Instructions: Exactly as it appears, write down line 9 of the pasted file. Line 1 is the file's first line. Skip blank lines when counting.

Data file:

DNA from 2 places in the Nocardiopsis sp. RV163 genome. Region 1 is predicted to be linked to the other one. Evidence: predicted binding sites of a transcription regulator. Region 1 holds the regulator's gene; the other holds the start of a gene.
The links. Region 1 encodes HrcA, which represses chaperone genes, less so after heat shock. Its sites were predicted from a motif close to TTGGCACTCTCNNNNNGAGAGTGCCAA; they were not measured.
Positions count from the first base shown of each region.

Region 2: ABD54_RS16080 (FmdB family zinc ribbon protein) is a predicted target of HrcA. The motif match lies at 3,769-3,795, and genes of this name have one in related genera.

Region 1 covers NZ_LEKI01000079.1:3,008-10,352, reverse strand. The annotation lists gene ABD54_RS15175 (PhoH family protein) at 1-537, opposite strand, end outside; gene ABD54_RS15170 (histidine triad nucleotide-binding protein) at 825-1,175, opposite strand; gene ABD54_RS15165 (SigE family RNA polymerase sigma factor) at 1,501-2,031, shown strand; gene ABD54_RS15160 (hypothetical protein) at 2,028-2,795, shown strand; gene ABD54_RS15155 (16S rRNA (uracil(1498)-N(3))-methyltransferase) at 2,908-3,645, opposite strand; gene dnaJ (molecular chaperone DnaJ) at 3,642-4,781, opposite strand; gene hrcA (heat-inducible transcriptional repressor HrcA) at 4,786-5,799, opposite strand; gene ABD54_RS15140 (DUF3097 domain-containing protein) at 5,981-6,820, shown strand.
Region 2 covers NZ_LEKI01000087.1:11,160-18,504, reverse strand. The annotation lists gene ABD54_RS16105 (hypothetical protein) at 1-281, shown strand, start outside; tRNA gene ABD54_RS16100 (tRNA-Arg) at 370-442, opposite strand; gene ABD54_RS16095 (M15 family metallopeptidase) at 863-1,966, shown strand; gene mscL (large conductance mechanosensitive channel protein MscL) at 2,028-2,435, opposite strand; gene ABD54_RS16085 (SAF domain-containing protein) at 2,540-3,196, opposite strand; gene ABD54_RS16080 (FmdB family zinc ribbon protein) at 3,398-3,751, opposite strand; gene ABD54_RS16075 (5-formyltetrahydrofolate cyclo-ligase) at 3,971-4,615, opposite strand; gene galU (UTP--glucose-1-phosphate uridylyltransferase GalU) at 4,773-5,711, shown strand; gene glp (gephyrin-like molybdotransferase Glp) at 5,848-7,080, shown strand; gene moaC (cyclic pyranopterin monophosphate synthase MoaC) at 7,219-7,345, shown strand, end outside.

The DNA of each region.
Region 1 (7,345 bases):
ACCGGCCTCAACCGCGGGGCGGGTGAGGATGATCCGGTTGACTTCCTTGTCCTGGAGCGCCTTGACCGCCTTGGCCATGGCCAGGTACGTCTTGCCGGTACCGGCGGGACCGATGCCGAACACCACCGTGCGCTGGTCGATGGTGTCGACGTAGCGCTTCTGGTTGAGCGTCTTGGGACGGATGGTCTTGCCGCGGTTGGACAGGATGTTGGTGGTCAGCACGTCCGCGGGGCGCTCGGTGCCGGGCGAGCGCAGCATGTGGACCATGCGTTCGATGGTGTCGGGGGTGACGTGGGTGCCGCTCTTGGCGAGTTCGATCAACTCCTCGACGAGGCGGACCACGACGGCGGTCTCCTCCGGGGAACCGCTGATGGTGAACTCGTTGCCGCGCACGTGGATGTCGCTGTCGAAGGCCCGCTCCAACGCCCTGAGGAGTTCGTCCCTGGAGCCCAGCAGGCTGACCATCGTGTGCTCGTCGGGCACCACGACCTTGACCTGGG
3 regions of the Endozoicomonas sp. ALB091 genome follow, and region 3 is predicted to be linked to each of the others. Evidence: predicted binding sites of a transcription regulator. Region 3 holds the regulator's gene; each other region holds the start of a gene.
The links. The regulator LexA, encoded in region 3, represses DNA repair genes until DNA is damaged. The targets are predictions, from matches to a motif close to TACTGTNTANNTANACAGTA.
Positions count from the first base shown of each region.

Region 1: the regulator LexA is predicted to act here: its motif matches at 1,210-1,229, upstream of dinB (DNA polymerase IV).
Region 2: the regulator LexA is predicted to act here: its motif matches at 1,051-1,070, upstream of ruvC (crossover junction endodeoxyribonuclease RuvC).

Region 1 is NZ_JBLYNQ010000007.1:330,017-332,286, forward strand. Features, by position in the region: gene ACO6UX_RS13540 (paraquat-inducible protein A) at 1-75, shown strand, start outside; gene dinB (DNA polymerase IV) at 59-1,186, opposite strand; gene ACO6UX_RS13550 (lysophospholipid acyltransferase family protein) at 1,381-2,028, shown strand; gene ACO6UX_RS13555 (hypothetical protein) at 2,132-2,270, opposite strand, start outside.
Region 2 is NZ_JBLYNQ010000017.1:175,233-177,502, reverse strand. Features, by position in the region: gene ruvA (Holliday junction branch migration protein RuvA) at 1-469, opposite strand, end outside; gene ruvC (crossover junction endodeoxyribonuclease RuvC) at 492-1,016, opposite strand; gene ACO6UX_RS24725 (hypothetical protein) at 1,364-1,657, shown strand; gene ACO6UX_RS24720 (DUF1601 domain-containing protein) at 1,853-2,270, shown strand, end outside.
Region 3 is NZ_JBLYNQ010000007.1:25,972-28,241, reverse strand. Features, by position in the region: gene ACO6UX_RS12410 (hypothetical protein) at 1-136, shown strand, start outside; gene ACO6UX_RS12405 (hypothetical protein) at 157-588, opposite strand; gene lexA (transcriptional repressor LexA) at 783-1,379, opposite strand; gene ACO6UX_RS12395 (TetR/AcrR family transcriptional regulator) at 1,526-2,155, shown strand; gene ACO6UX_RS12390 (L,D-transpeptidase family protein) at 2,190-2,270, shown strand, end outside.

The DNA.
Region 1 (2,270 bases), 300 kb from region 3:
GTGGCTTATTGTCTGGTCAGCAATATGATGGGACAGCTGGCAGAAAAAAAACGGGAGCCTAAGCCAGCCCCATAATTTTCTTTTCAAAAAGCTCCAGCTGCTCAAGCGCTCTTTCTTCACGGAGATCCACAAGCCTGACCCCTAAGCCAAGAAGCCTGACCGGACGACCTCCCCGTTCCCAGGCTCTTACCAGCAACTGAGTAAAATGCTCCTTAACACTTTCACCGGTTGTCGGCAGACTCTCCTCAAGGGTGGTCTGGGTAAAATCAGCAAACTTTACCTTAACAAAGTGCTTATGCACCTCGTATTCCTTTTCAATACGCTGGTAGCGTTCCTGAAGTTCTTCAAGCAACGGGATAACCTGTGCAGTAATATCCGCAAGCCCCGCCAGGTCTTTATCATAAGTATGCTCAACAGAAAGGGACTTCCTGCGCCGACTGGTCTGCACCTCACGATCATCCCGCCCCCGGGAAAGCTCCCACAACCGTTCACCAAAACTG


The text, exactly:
ACCGGCCTCAACCGCGGGGCGGGTGAGGATGATCCGGTTGACTTCCTTGTCCTGGAGCGCCTTGACCGCCTTGGCCATGGCCAGGTACGTCTTGCCGGTACCGGCGGGACCGATGCCGAACACCACCGTGCGCTGGTCGATGGTGTCGACGTAGCGCTTCTGGTTGAGCGTCTTGGGACGGATGGTCTTGCCGCGGTTGGACAGGATGTTGGTGGTCAGCACGTCCGCGGGGCGCTCGGTGCCGGGCGAGCGCAGCATGTGGACCATGCGTTCGATGGTGTCGGGGGTGACGTGGGTGCCGCTCTTGGCGAGTTCGATCAACTCCTCGACGAGGCGGACCACGACGGCGGTCTCCTCCGGGGAACCGCTGATGGTGAACTCGTTGCCGCGCACGTGGATGTCGCTGTCGAAGGCCCGCTCCAACGCCCTGAGGAGTTCGTCCCTGGAGCCCAGCAGGCTGACCATCGTGTGCTCGTCGGGCACCACGACCTTGACCTGGG